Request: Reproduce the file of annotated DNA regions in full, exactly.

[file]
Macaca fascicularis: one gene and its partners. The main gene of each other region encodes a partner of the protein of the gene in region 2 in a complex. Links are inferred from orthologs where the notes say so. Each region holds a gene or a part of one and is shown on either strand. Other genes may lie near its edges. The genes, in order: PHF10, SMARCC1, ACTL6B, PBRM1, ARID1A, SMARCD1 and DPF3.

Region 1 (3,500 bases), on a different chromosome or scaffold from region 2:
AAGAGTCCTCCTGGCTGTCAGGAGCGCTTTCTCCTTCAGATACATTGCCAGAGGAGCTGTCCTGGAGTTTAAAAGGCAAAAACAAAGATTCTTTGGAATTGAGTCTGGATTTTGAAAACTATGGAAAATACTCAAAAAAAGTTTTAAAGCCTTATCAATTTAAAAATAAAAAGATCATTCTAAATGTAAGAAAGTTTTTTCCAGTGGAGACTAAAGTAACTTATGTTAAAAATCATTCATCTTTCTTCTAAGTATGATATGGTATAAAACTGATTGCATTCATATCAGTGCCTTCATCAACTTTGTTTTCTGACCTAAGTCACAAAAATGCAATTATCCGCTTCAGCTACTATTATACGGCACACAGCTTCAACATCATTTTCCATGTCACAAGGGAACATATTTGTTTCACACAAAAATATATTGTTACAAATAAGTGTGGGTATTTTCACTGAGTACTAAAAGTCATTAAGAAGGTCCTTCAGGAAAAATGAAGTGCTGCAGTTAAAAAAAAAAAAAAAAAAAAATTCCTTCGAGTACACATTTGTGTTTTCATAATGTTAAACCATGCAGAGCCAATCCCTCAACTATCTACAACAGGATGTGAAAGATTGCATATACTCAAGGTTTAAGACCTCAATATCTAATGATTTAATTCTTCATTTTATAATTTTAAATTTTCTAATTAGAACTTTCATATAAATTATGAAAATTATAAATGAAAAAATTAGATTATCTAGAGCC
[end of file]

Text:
Macaca fascicularis: one gene and its partners. The main gene of each other region encodes a partner of the protein of the gene in region 2 in a complex. Links are inferred from orthologs where the notes say so. Each region holds a gene or a part of one and is shown on either strand. Other genes may lie near its edges. The genes, in order: PHF10, SMARCC1, ACTL6B, PBRM1, ARID1A, SMARCD1 and DPF3.

Region 1 (3,500 bases), on a different chromosome or scaffold from region 2:
AAGAGTCCTCCTGGCTGTCAGGAGCGCTTTCTCCTTCAGATACATTGCCAGAGGAGCTGTCCTGGAGTTTAAAAGGCAAAAACAAAGATTCTTTGGAATTGAGTCTGGATTTTGAAAACTATGGAAAATACTCAAAAAAAGTTTTAAAGCCTTATCAATTTAAAAATAAAAAGATCATTCTAAATGTAAGAAAGTTTTTTCCAGTGGAGACTAAAGTAACTTATGTTAAAAATCATTCATCTTTCTTCTAAGTATGATATGGTATAAAACTGATTGCATTCATATCAGTGCCTTCATCAACTTTGTTTTCTGACCTAAGTCACAAAAATGCAATTATCCGCTTCAGCTACTATTATACGGCACACAGCTTCAACATCATTTTCCATGTCACAAGGGAACATATTTGTTTCACACAAAAATATATTGTTACAAATAAGTGTGGGTATTTTCACTGAGTACTAAAAGTCATTAAGAAGGTCCTTCAGGAAAAATGAAGTGCTGCAGTTAAAAAAAAAAAAAAAAAAAAATTCCTTCGAGTACACATTTGTGTTTTCATAATGTTAAACCATGCAGAGCCAATCCCTCAACTATCTACAACAGGATGTGAAAGATTGCATATACTCAAGGTTTAAGACCTCAATATCTAATGATTTAATTCTTCATTTTATAATTTTAAATTTTCTAATTAGAACTTTCATATAAATTATGAAAATTATAAATGAAAAAATTAGATTATCTAGAGCC